dVT duo Suelen McCallum and Riad Tayeh haven’t had the best of starts to the year of the sneezing pangolin with the Disciplinary Tribunal of Chartered Accountants Australia and New Zealand (CAANZ) dishing out fines and a professional censure in respect of a breach of the accounting profession’s byzantine APES code.
As well as being slugged $8,500 each for bringing discredit upon themselves, CAANZ and the accountancy profession, the tribunal ordered that dVT Group be subjected to a quality review “with the results of that quality review to be provided to the CAANZ Professional Conduct Committee (PCC).”
McCallum confirmed to iNO yesterday that the review has been completed and “no adverse findings were reported”.
She also confirmed that neither she or Tayeh had appealed the CAANZ decision, which comes a year after the Australian Restructuring Turnaround and Insolvency Association (ARITA) fined the pair $10,000 in relation to the same contravention – a breach of independence – committed when the pair accepted appointments as liquidators of Hemisphere Technologies Pty Ltd (HTPL) a month after they were paid $10,000 to produce a valuation for that company.
The valuation report was issued on December 16, 2016. Six days later and based on the value in that report HTPL’s assets were sold to related party Hemisphere Technologies Australia Pty Ltd for the price stated in the report.
The dVT duo accepted appointments as liquidators of the shell on January 17, 2017 and, according to the judgment of Justice Arthur Emmett In the matter of ACN 152 546 453 Pty Ltd (Formerly Hemisphere Technologies Pty Ltd (In Liq))  NSWSC 270, they then engaged their referrer, Nicholas Kaperonis of Alpha Nu Accountants, to undertake work for the company.
A major creditor of HTPL has since had Giles Woodgate of Woodgate & Co appointed special purpose liquidator (SPL) and in a judgment delivered last month, it emerged that Woodgate has identified potential claims against dVT Group in respect of the valuation and against dVT’s referrer, Alpha Nu, which was paid $35,000 on December 22, 2016.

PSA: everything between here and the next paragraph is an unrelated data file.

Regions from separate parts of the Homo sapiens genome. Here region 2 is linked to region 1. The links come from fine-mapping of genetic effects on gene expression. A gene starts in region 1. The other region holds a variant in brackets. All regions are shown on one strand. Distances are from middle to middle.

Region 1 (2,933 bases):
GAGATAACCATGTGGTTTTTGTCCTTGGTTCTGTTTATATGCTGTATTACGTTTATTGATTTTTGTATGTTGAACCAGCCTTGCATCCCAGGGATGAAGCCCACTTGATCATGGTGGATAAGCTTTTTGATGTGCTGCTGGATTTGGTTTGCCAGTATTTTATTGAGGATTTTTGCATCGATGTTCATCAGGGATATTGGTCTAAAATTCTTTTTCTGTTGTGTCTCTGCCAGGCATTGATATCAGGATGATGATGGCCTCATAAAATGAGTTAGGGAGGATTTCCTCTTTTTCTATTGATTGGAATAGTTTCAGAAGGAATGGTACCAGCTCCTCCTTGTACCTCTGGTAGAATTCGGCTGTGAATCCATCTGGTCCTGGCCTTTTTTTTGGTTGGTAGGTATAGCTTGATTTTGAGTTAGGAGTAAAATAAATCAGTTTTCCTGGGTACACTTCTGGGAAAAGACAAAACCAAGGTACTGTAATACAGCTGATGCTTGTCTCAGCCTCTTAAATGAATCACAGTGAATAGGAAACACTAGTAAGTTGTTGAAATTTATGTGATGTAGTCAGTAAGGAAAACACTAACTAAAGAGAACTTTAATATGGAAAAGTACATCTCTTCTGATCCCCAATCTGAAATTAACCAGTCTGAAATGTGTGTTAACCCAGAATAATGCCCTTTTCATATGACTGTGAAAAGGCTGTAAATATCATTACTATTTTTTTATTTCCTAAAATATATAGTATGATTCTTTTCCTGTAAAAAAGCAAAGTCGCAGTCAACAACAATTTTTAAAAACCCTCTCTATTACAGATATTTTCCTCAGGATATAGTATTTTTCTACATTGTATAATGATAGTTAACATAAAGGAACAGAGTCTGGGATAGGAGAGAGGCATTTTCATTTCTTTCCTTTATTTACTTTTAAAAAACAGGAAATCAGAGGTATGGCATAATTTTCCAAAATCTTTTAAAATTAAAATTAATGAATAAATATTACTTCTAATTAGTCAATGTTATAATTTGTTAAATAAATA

“The Special Purpose Liquidator has formed the view that Alpha Nu were responsible for referring to dVT Consulting the work consisting of the obtaining of the Valuation Report, and, ultimately, securing the appointment of the Liquidators. On 19 January 2017, the Liquidators engaged Alpha Nu to undertake work in relation to the liquidation of the Company,” Justice Emmett said.
Further, Woodgate also obtained a report by Lonergan Edwards dated 9 April 2018, which concluded that the Valuation Report prepared by McCallum “understated the commercial value of the assets of the Company, and that the indicative value of the business operated by the Company, as at the time of Valuation Report, was between $775,000 and $930,000.
“On that basis, the Special Purpose Liquidator considers that the Company may have a potential claim against dVT Consulting for breach of contract or negligence in preparing the Valuation Report,” the judge said.
The report produced by McCallum valued HTPL at $368,451 before costs and realisations and administration and without claims of creditors.
CAANZ said it became aware of ARITA’s disciplinary actions in July 2019 and the matter was subsequently referred to the PCC.
In its findings, ARITA identified what it regarded as an intolerable conflict.
“The nature of the work undertaken, namely the preparation of [the Valuation] “to assist management in forming a view on the value to [Hemisphere] for purposes of negotiations in relation to the business value of [Hemisphere]” and the reliance on [the Valuation] for a pre-appointment sale of the business to a related party, would be subject to review by a liquidator thereby placing you in a position of actual conflict of interest…”; ARITA’s Professional Conduct Committee found in March 2019.
Coincidentally perhaps, ARITA yesterday launched a Practice Note titled: Independence & taking appointments.